VENUE for the Northern European Cathedrals Conference 2019
Christ Church Cathedral
Christ Church Cathedral is Dublin’s diocesan cathedral and the city’s oldest building. A place of pilgrimage for almost 1,000 years, it is renowned for the beauty of its architecture, its floor tiles and its 12th century crypt. Located in the heart of medieval Dublin, Christ Church was founded by Sitriuc, king of the Dublin Norsemen. An extensive restoration project designed by the architect George Edmund Street was completed in 1878. The heart of Dublin’s most famous archbishop, St Laurence O’Toole (1128-1180), the patron saint of the city, rests in a chapel within the cathedral. The choir was founded in 1480. The organ was made in 1984 by the Irish organ builder Kenneth Jones. It was overhauled, partially re-voiced and its specification enhanced by Flentrop in 2004. It is one of the most significant new Irish cathedral organs built in recent years and has gained an impressive international reputation.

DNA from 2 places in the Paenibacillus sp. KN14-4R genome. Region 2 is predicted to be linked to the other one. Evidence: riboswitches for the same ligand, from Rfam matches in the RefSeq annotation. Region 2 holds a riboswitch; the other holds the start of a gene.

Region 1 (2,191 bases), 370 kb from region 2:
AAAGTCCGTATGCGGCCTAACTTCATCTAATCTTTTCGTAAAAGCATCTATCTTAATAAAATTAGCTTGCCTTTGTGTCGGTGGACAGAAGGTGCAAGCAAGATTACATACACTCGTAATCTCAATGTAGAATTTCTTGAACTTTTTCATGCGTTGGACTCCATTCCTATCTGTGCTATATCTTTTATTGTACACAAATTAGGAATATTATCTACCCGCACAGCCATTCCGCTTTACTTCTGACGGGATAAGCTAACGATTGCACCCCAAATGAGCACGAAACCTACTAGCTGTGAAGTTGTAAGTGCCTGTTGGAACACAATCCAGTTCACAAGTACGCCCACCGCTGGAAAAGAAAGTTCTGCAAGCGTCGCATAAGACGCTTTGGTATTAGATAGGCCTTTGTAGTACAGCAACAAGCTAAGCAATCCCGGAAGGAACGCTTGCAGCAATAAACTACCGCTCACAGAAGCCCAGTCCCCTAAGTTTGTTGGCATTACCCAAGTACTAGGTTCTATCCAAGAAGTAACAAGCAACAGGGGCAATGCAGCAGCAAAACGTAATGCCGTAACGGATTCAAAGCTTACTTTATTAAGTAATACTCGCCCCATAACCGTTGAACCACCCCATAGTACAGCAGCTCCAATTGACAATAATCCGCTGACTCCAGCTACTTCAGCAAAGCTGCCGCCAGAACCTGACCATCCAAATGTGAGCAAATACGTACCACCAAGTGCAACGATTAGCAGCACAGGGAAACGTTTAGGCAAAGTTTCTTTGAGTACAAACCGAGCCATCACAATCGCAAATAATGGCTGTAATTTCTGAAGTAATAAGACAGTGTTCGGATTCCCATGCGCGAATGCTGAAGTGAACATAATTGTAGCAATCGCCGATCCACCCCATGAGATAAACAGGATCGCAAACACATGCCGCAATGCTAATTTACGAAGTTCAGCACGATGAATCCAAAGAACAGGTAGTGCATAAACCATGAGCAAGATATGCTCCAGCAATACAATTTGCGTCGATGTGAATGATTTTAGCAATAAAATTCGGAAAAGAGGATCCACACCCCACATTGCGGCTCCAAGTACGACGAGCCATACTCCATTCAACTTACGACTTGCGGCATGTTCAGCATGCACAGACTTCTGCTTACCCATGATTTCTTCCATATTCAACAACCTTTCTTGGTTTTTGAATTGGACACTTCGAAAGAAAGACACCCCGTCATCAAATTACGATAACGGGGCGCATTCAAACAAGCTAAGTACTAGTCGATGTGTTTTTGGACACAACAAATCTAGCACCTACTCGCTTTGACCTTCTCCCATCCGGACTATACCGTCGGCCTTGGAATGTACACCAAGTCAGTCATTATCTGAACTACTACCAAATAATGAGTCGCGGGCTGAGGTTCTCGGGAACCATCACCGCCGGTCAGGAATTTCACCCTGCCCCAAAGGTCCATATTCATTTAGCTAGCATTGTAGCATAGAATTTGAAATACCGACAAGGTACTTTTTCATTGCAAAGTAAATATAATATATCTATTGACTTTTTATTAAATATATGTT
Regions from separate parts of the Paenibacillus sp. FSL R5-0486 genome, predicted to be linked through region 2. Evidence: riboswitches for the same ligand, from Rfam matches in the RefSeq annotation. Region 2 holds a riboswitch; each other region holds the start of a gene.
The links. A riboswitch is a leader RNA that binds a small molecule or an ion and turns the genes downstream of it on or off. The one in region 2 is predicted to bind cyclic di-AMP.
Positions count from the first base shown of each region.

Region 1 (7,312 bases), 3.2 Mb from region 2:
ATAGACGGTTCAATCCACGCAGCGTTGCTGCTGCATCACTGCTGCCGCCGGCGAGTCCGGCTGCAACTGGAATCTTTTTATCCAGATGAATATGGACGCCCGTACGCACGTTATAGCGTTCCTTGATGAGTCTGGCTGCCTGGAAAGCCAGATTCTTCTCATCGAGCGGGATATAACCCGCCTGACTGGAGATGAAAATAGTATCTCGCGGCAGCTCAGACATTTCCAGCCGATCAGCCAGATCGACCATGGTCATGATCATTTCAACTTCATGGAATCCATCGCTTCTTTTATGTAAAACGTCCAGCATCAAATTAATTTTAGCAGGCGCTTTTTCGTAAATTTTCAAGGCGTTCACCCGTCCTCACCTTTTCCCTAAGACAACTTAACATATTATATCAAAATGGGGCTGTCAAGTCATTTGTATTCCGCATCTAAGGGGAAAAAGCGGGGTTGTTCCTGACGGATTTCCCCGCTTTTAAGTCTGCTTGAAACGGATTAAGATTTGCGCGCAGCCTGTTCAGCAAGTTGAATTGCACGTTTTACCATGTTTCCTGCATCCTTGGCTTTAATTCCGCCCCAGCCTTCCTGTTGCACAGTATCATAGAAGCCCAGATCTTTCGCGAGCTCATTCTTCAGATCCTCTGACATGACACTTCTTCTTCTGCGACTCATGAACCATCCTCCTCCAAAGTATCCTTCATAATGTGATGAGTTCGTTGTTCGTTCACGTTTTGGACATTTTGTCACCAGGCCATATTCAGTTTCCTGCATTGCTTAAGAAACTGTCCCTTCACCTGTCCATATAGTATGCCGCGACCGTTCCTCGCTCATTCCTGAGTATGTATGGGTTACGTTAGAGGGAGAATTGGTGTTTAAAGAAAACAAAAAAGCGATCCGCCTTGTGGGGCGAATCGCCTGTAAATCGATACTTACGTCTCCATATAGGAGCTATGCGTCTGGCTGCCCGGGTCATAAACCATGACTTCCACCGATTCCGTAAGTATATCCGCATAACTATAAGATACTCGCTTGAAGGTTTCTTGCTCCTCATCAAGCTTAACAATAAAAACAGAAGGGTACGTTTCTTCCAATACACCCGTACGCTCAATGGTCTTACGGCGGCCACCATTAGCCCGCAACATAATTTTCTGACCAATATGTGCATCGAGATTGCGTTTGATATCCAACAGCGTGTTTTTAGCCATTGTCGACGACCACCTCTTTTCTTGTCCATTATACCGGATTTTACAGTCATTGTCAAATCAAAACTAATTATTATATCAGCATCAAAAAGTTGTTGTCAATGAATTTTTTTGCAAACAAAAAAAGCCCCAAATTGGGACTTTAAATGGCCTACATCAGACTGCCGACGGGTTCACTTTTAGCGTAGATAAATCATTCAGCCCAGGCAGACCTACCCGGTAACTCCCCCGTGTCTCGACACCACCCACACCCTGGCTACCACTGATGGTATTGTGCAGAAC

St. Patrick's Cathedral
St Patrick’s Cathedral has been part of Ireland’s history for over 800 years. Built between 1220 and 1260 outside the original city walls and dedicated to Ireland’s patron saint, it is one of the few buildings left from medieval Dublin. It is the national cathedral of the Church of Ireland and the largest in the country. Jonathan Swift, author of Gullliver’s Travels, was Dean of St Patrick’s from 1713 to 1745. The cathedral choir was founded in 1431. The 1902 organ by ‘Father’ Willis (rebuilt by Walkers in 1963), is one of the finest late romantic cathedral organs in the world.
The Wood Quay
The Wood Quay Venue, in the Dublin City Council Civic Offices complex, is a spectacular state-of-the-art conference, meeting, exhibition and performance facility. It features a stretch of the original Hiberno-Norse (Viking) city wall dating from 1100.
The Chester Beatty Library
This library was bequeathed to the people of Ireland by collector of antiquities and philanthropist, Sir Alfred Chester Beatty (1875-1968). The biblical papyri will be of particular interest to the participants in our conference. These include leaves from P46, a third century copy of the letters of Paul, and from P45, the oldest extant codex containing all four gospels and the Acts of the Apostles.
This former distillery, located in Smithfield Village in the heart of old Dublin, was founded by John Jameson in 1780. Its old barley storehouse has been converted into a museum where the secrets of Irish whiskey’s distillation are revealed.